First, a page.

District of North Vancouver Animal Welfare Shelter - Save a Rescue

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Since our opening on January 01, 2002, numerous improvements have been made at our District of North Vancouver Animal Welfare Shelter facility. Our shelter houses animals in a few different areas. For our feline guests they stay in the "Community Cat Courtyard", where cats can enjoy the outdoors in a secure environment. The "Bunny Run" allows rabbits to leave their condos to play outside in warm weather. In addition to these areas, the Shelter has a "Singles Room" that holds strays pending a search for their owner, and an "Isolation Room" for sick or pregnant animals.
District of North Vancouver Animal Welfare Shelter
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While Forgotten Felines, RAPS, VOKRA, and a constellation of smaller cat charities evolved in response to the perception that the BC/SPCA was inadequately responding to the needs of feral cats, Ingrid Pollak formed the Vancouver Humane Society in 1984 and Judy Stone founded Animal Advocates of B.C. in 1992 in the belief that the BC/SPCA had come to focus on doing animal control, at the expense of doing the advocacy and public education that was the BC/SPCA’s founding mission.
Headed since 1996 by Deb Probert, who joined in 1989 as a volunteer, the Vancouver Humane Society has focused on advocacy, with recent emphasis on animal agriculture and animal use in entertainment. The Vancouver Humane Society might be described as taking on most of the issues that the hands-on care organizations do not.
Animal Advocates of B.C. has been involved since inception in both neuter/return and dog rescue. In 1998 Animal Advocates initiated a high-profile campaign against keeping dogs chained, seeking passage of anti-chaining bylaws in greater Vancouver suburbs and pressing the BC/SPCA to make more aggressive use of the Prevention of Cruelty to Animals Act against chronic chaining and chaining in bad weather.
As friction between Animal Advocates and the BC/SPCA intensified, Animal Advocates sought to overturn the BC/SPCA leadership. The campaign was endorsed by the Pacific Animal Foundation, founded in November 2000 by Lana Simon of North Vancouver. Already the BC/SPCA had come under sporadic media scrutiny for running frequent deficits–$1.2 million, for example, in 1996.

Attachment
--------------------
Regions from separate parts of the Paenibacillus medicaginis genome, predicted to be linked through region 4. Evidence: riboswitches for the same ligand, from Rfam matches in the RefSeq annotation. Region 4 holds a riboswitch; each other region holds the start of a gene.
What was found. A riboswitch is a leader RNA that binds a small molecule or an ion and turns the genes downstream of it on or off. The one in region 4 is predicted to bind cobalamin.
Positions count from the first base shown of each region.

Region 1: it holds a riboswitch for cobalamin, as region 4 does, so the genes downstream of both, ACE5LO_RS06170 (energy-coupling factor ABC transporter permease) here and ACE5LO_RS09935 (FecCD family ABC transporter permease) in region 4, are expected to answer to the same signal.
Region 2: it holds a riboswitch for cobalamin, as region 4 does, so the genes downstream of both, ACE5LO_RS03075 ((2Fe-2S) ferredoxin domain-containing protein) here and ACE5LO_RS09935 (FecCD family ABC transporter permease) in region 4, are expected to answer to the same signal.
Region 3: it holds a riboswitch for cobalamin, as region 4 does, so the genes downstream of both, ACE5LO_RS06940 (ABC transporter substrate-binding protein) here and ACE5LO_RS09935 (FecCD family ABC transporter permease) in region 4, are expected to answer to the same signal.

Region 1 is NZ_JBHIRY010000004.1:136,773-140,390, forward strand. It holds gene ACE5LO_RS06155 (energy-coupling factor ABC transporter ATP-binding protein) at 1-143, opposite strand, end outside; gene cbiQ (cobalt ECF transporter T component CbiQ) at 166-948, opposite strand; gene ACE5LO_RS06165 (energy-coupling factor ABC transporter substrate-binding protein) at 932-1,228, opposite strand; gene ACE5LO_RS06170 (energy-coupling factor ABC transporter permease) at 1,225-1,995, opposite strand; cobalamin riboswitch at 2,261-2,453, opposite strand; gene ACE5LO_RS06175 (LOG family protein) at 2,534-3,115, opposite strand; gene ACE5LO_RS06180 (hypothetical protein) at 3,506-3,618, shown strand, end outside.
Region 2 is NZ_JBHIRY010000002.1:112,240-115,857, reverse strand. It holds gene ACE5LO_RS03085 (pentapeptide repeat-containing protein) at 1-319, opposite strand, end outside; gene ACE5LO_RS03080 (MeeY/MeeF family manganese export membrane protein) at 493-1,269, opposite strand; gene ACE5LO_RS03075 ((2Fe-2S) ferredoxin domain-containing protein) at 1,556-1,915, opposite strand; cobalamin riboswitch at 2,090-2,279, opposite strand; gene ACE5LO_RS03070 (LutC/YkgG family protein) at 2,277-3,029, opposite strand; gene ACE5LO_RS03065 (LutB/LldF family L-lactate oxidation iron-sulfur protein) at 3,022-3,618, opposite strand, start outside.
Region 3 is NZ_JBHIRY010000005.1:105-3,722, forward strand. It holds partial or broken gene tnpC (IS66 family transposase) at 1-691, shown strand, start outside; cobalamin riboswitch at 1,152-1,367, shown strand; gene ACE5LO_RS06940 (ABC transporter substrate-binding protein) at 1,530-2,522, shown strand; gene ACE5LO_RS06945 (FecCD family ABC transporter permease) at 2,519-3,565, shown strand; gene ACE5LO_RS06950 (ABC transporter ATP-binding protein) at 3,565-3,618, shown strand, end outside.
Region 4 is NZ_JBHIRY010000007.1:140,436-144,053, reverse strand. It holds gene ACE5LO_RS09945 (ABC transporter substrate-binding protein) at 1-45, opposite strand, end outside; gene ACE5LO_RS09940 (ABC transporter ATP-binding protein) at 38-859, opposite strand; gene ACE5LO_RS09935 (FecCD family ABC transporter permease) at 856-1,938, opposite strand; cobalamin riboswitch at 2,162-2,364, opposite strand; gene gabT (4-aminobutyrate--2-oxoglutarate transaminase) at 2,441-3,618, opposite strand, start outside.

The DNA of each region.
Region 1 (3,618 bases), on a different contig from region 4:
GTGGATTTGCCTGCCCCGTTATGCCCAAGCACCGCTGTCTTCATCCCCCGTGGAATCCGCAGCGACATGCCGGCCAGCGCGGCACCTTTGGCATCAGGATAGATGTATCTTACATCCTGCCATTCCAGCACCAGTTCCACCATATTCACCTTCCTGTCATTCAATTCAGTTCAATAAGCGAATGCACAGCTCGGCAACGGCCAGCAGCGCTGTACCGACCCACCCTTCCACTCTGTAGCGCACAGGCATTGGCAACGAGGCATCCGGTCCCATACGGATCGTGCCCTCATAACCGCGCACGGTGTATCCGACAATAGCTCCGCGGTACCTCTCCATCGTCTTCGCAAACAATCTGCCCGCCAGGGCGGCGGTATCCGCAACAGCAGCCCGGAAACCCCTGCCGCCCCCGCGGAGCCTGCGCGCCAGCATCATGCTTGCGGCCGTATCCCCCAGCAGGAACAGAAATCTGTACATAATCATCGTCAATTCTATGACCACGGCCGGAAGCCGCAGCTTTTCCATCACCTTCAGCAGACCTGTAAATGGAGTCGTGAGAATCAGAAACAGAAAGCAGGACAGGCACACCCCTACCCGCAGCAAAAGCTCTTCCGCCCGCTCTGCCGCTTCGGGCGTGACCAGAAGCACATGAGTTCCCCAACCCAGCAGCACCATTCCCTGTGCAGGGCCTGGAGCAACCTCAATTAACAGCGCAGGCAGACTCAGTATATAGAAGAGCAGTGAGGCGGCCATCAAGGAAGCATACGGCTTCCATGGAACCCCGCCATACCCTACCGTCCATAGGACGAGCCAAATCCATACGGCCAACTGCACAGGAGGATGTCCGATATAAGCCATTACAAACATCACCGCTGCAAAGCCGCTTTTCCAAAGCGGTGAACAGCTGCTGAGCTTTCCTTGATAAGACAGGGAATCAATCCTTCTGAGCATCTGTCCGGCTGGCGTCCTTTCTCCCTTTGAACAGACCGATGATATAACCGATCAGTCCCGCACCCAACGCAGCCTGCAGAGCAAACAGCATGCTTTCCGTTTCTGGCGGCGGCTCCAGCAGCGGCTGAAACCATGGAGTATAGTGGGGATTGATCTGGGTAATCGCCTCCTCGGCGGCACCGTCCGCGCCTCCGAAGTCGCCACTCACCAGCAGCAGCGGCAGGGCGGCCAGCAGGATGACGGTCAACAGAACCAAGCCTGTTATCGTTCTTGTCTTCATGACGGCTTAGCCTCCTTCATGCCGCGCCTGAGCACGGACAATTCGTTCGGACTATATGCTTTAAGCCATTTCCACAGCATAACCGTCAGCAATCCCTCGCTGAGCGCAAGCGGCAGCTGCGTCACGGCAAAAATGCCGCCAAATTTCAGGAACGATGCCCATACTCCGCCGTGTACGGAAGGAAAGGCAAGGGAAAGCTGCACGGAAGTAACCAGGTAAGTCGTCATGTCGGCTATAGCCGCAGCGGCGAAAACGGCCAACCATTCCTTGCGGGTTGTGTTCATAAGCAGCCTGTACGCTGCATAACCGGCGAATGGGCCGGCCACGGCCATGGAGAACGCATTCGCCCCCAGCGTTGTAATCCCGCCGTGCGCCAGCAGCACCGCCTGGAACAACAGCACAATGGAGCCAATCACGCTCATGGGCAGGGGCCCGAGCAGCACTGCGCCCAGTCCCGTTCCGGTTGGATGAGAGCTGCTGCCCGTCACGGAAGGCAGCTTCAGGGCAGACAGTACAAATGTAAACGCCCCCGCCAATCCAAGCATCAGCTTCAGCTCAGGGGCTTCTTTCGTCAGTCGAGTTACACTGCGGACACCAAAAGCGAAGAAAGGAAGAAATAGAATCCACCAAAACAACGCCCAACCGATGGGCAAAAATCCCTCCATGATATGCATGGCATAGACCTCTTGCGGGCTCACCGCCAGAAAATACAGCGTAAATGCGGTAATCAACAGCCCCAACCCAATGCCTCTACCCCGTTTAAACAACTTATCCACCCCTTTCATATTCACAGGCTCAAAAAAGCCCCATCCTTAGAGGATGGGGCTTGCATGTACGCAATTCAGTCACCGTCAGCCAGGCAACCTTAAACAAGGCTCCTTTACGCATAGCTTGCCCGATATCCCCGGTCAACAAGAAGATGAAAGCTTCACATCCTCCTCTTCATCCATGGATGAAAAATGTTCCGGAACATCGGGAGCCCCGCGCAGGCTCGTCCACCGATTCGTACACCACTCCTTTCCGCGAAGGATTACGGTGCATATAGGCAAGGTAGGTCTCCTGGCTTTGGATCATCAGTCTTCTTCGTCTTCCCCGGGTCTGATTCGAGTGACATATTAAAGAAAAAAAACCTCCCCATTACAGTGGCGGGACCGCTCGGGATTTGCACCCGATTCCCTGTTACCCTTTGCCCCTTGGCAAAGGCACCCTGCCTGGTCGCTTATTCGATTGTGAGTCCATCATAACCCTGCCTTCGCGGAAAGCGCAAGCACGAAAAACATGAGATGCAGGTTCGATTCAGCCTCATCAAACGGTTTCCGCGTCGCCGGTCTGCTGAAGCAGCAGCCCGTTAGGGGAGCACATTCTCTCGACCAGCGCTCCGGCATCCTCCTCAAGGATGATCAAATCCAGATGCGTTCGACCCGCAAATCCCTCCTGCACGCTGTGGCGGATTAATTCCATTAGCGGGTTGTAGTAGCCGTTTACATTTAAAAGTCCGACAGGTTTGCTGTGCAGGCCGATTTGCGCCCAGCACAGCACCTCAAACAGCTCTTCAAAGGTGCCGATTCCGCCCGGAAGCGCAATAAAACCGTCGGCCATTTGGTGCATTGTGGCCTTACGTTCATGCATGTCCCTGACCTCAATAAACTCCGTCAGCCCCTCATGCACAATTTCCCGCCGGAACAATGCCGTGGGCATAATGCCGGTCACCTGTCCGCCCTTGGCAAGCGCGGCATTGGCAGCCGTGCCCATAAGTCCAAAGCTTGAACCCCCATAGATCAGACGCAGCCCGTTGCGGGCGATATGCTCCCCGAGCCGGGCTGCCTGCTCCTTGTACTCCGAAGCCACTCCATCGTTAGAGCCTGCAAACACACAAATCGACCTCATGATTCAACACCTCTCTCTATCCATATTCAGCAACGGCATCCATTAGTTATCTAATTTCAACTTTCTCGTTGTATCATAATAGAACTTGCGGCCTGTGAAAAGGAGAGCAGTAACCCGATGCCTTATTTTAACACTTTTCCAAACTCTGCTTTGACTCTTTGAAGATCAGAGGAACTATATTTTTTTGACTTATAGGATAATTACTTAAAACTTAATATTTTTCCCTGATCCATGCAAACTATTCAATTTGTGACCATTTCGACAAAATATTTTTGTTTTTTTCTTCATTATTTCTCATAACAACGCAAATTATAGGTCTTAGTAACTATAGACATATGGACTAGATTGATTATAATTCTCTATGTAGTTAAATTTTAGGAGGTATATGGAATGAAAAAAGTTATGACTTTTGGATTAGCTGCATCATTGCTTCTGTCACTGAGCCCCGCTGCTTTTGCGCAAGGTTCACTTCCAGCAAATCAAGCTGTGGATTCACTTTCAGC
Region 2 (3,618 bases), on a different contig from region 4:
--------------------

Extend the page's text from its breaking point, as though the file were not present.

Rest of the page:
Several years of explosive controversies ensued, including the August 2001 firing of Vancouver shelter executive director Douglas Hooper, the March 2002 firing of 27-year Victoria shelter executive director Lynn West, conflict with the Canadian Union of Public Employers in 2002-2003, and the 2003 closures of BC/SPCA shelters in Chilliwack and Langley.
Twenty-year Victoria BC/SPCA volunteer Mike Stephen, former BC/SPCA provincial volunteer award winner Heather Pettit of Vernon, and Soroski of VOKRA, then a three-time BC/SPCA humanitarian and volunteer-of-the-year award winner, in 2002 formed an organization called Citizens Yell for Accountability to ask questions about BC/SPCA operations. Their BC/SPCA memberships were cancelled in January 2003.
Threatening to sue Stone and Animal Advocates since 2001, the BC/SPCA finally did sue in August 2004. Stone lost her home after using her equity to fund her defense. Both sides were in November 2009 told to more narrowly focus the case, which appears to have ended inconclusively after Stone’s health failed.
Recent years have featured peace, progress, and perhaps even relative prosperity among the greater Vancouver cat rescuers, but the last feral cats in Vancouver may become tame and be adopted before the prevailing wariness among the organizations warms into mutual trust. District of North Vancouver Animal Welfare Shelter North Vancouver, BC
Photo provided by FlickrDistrict of North Vancouver Animal Welfare Shelter North Vancouver, BC ..
Photo provided by FlickrBC SPCA - West Vancouver Branch - Petfinder
Photo provided by Flickr